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A midsummer night's virtual world

newsmaker Edward Castronova wants to learn how you behave in an online space. Along the way, you'll have fun with Shakespeare.

On Thursday, the MacArthur Foundation is announcing a $240,000 grant to Edward Castronova for his online game, "Arden: The World of Shakespeare."

The idea behind the project is to produce a virtual world steeped in the rich lore and characters of the playwright's work.

But Castronova--an Indiana University associate professor of telecommunications best-known as the world's leading expert on the economies of virtual worlds and massively multiplayer online games--sees his initiative as far more than just a historical adaptation of the Bard's work. He looks at it as a way to teach students about Shakespeare's life, times and writing, as well as a way to conduct innovative social-science research.

For now, "Arden" is little more than a concept. But with the MacArthur money, Castronova and a small team of game designers are beginning to move forward with the programming and implementation of the ambitious project.

Earlier this month, Castronova sat down with CNET to talk about "Arden." His answers reveal an ambition to change the way educators teach and scientists study--all in the guise of pure entertainment.

It shows a lot of hubris and self-confidence to take this glorious endowment of culture and to do a video game on it.

Q: What is "Arden"?
Castronova: It's a persistent environment that allows students and professors to learn about virtual-world technology. We'd like to teach our players something valuable, so that's why Shakespeare is our main source of lore. You'll find a lot of things in Shakespeare that are really fun, like ghosts and witches and battles and a lot of the same kind of things that you find in these contemporary video games.

What is the "petri dish" element of "Arden"?
Castronova: It's a new way of doing social-science research that is like the way they do things in the natural sciences. In biological research, you can take three petri dishes that replicate the same conditions and have different things going on. You can't really do that with social science, because you're working with all of society. Until now. Now we have this technology for making little pocket societies and we can do different governments, different economies, different social norms and see how it affects the things we care about like equality and justice and growth and efficiency.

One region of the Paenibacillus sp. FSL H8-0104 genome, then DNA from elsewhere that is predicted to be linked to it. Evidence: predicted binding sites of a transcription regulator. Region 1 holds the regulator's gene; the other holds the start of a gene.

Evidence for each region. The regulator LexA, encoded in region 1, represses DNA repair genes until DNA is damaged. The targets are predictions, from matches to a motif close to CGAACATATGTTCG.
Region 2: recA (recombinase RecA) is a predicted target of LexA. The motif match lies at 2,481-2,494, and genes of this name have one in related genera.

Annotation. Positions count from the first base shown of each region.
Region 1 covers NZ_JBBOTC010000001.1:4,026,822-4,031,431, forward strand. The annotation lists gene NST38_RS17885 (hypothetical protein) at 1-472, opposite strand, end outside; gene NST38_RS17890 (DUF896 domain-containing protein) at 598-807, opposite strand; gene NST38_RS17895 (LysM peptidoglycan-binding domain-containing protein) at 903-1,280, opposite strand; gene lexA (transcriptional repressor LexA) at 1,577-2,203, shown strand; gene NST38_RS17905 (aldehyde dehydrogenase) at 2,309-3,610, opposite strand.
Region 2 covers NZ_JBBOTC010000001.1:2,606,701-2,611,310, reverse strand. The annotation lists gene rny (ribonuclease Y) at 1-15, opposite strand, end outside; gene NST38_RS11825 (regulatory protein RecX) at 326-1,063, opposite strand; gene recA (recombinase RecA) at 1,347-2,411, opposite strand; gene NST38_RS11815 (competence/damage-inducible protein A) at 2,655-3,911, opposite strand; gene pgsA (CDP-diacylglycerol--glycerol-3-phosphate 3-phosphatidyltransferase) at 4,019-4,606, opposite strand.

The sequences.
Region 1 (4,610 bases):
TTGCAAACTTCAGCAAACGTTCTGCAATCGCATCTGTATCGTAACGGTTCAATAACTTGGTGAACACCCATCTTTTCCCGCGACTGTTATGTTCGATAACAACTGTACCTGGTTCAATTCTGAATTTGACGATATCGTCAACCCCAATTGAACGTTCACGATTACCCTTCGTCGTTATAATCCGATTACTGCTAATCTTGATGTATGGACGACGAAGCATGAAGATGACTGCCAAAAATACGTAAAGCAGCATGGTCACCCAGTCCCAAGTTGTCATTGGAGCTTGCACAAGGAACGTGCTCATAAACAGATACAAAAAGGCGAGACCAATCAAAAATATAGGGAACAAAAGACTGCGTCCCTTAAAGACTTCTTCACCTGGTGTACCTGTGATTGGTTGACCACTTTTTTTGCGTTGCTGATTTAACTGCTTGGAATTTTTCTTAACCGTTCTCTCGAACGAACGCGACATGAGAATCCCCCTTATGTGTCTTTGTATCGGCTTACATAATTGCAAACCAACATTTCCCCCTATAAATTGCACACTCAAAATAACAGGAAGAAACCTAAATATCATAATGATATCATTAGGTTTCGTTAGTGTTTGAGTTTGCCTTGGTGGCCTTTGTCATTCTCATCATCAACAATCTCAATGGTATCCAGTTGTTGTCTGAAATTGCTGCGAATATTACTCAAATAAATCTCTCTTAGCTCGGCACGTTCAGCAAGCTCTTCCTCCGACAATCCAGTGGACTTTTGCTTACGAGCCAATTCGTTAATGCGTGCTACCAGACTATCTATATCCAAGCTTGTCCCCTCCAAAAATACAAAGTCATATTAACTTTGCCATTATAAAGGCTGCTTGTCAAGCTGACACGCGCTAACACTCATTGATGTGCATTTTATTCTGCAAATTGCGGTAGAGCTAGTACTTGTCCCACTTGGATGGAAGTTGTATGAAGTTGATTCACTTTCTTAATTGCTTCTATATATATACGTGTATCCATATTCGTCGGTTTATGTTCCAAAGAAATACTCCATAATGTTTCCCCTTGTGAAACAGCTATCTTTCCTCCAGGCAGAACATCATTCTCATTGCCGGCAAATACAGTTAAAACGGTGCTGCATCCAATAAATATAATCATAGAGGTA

Does that mean different "instances" of "Arden"?
Castronova: Well, I guess the term would be shards. For people who know about these games, for example, "World of Warcraft" has multiple servers and each server is sort of an isolated little village of its own. So we would use the fact that you can have multiple villages and have slightly different rules of the game in each one.

How does the Shakespearean environment come into play in this?
Castronova: It is a smoke screen. You don't want people saying, "Hey, I'm in an experiment. What are they experimenting about? Oh! They're experimenting about this, so I'm going to think about that as I choose my behavior." You want people saying, "Hey, here's a game where there's questing and adventure and monsters and ghosts and, oh, there's this guy named William Shakespeare. I'm just having a good time." Meanwhile, behind the scene, the social scientists are playing around with inflation and production and governmental structures and stuff without the players ever noticing it. So the Shakespeare part is a distraction, but in research terms, it's a very honest and useful one.

Will different parts of "Arden" be devoted to different Shakespeare works?
Castronova: Yes. We're going to start with "Richard III," which is one of his most popular plays. It's a story that has lots and lots of secret conniving and deal-making and battles and political intrigue. And it's historical, so that means it's really easy for us to take all the (usual) fantasy (game) stuff like knights in shining armor and peasants and woodworkers and they just fit right into "Richard III" right away. The way we envision it is once you get this thing going, I'll have another crop of students come in and say, "OK, what play are we doing this year?" And we'll say, "Well, let's do a post-apocalyptic 'Macbeth.'"

You're best-known as a virtual-worlds economist. Will there be a functioning economy and currency?
Castronova: There's going to be a currency. It's going to be the Old English currency, which will be kind of cumbersome to learn. But you'll learn something about what it was like, so when you see a Shakespeare play and they talk about money, you'll have a clue what they're talking about. But we're going to start with a crafting economy: resources and harvesting and things like that.